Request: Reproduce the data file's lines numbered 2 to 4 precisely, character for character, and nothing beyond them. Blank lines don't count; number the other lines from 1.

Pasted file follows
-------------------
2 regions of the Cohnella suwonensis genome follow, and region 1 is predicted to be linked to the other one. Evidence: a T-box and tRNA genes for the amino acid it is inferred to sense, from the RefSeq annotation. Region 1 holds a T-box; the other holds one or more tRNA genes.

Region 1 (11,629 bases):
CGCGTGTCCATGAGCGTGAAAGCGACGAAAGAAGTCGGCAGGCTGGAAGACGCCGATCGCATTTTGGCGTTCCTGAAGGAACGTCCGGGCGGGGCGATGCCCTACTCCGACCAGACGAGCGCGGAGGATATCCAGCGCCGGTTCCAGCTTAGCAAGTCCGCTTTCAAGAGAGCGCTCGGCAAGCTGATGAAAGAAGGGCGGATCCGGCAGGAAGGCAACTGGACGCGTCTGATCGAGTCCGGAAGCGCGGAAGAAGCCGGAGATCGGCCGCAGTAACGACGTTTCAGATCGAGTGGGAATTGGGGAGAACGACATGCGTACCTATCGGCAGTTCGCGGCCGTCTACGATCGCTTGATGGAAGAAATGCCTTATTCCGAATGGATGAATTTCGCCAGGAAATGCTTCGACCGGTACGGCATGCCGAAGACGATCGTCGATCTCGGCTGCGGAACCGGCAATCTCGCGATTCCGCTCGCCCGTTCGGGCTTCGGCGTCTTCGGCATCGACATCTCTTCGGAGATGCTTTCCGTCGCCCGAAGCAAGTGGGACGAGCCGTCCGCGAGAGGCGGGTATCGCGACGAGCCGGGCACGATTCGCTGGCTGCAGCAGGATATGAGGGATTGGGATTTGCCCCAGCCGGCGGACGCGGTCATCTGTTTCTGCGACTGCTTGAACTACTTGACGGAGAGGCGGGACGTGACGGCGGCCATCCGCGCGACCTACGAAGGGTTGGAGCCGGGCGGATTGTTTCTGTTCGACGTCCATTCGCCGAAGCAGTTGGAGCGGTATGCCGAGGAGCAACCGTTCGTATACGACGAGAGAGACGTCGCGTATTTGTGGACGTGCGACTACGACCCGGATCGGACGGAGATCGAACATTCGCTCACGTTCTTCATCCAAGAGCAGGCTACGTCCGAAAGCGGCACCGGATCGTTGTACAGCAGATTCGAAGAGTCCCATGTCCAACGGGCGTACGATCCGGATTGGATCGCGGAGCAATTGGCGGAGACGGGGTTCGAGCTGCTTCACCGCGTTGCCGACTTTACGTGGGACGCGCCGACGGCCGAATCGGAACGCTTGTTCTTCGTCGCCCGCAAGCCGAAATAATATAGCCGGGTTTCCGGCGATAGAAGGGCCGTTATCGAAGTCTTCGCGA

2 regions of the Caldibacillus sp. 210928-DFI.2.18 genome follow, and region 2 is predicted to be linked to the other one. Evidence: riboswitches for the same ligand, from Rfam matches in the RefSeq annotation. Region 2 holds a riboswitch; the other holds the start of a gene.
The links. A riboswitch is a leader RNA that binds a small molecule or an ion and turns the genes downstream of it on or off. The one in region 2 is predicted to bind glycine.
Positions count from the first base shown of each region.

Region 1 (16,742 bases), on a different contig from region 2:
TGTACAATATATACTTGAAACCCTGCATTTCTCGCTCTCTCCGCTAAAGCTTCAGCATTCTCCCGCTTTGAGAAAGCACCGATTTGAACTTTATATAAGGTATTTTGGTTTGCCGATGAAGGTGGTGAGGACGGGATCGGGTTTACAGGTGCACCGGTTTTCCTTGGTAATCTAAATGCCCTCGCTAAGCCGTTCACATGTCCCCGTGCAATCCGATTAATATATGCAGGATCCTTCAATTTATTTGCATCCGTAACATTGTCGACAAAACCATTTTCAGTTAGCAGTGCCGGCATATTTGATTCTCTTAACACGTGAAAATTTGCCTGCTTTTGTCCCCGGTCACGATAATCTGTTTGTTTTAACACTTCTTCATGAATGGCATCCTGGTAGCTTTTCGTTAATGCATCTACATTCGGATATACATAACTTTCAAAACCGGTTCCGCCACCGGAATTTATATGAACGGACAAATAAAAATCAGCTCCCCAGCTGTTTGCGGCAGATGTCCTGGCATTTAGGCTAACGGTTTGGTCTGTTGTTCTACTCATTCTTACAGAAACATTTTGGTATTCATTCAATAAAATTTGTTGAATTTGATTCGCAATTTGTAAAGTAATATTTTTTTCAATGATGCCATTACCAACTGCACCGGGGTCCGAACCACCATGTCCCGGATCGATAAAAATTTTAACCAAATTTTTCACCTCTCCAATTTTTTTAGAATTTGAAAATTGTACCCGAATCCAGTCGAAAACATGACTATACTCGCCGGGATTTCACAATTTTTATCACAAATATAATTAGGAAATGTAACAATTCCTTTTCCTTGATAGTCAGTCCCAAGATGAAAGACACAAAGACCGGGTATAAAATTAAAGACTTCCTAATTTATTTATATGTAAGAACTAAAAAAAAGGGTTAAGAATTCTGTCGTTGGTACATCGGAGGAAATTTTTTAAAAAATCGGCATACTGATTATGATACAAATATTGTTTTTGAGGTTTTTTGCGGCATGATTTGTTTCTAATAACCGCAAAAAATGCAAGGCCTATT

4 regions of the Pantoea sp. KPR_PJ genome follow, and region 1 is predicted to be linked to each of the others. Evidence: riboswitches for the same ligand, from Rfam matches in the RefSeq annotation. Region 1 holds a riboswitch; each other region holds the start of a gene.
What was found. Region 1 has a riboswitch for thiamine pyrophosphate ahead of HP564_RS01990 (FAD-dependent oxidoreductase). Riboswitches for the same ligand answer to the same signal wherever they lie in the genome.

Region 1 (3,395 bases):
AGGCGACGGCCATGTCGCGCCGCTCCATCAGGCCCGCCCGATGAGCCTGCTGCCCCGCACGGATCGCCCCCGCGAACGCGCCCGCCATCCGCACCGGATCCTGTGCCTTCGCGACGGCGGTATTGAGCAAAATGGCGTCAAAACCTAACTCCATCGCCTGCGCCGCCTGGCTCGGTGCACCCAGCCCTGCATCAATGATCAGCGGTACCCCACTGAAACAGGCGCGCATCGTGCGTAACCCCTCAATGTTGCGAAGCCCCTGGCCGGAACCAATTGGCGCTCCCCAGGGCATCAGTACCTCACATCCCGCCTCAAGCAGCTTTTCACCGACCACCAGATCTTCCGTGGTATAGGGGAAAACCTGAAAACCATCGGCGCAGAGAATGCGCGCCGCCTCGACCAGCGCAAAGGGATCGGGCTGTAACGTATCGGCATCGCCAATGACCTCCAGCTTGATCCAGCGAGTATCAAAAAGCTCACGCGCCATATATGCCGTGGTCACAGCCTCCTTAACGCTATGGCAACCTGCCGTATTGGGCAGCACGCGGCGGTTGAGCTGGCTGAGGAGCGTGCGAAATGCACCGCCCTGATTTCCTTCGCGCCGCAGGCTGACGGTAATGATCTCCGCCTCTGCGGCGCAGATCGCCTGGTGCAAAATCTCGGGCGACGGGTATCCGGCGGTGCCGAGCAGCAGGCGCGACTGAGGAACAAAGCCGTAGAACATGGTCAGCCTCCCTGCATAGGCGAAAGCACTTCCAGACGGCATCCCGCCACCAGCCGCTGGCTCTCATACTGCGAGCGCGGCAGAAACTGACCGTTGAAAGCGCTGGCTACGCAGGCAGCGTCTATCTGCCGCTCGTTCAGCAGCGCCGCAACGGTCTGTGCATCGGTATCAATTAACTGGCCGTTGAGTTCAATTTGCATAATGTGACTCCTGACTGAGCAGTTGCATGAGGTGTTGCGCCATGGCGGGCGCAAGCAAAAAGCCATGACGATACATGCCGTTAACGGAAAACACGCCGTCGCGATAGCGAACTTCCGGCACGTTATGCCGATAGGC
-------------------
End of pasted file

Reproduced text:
Region 1 (11,629 bases):
CGCGTGTCCATGAGCGTGAAAGCGACGAAAGAAGTCGGCAGGCTGGAAGACGCCGATCGCATTTTGGCGTTCCTGAAGGAACGTCCGGGCGGGGCGATGCCCTACTCCGACCAGACGAGCGCGGAGGATATCCAGCGCCGGTTCCAGCTTAGCAAGTCCGCTTTCAAGAGAGCGCTCGGCAAGCTGATGAAAGAAGGGCGGATCCGGCAGGAAGGCAACTGGACGCGTCTGATCGAGTCCGGAAGCGCGGAAGAAGCCGGAGATCGGCCGCAGTAACGACGTTTCAGATCGAGTGGGAATTGGGGAGAACGACATGCGTACCTATCGGCAGTTCGCGGCCGTCTACGATCGCTTGATGGAAGAAATGCCTTATTCCGAATGGATGAATTTCGCCAGGAAATGCTTCGACCGGTACGGCATGCCGAAGACGATCGTCGATCTCGGCTGCGGAACCGGCAATCTCGCGATTCCGCTCGCCCGTTCGGGCTTCGGCGTCTTCGGCATCGACATCTCTTCGGAGATGCTTTCCGTCGCCCGAAGCAAGTGGGACGAGCCGTCCGCGAGAGGCGGGTATCGCGACGAGCCGGGCACGATTCGCTGGCTGCAGCAGGATATGAGGGATTGGGATTTGCCCCAGCCGGCGGACGCGGTCATCTGTTTCTGCGACTGCTTGAACTACTTGACGGAGAGGCGGGACGTGACGGCGGCCATCCGCGCGACCTACGAAGGGTTGGAGCCGGGCGGATTGTTTCTGTTCGACGTCCATTCGCCGAAGCAGTTGGAGCGGTATGCCGAGGAGCAACCGTTCGTATACGACGAGAGAGACGTCGCGTATTTGTGGACGTGCGACTACGACCCGGATCGGACGGAGATCGAACATTCGCTCACGTTCTTCATCCAAGAGCAGGCTACGTCCGAAAGCGGCACCGGATCGTTGTACAGCAGATTCGAAGAGTCCCATGTCCAACGGGCGTACGATCCGGATTGGATCGCGGAGCAATTGGCGGAGACGGGGTTCGAGCTGCTTCACCGCGTTGCCGACTTTACGTGGGACGCGCCGACGGCCGAATCGGAACGCTTGTTCTTCGTCGCCCGCAAGCCGAAATAATATAGCCGGGTTTCCGGCGATAGAAGGGCCGTTATCGAAGTCTTCGCGA

2 regions of the Caldibacillus sp. 210928-DFI.2.18 genome follow, and region 2 is predicted to be linked to the other one. Evidence: riboswitches for the same ligand, from Rfam matches in the RefSeq annotation. Region 2 holds a riboswitch; the other holds the start of a gene.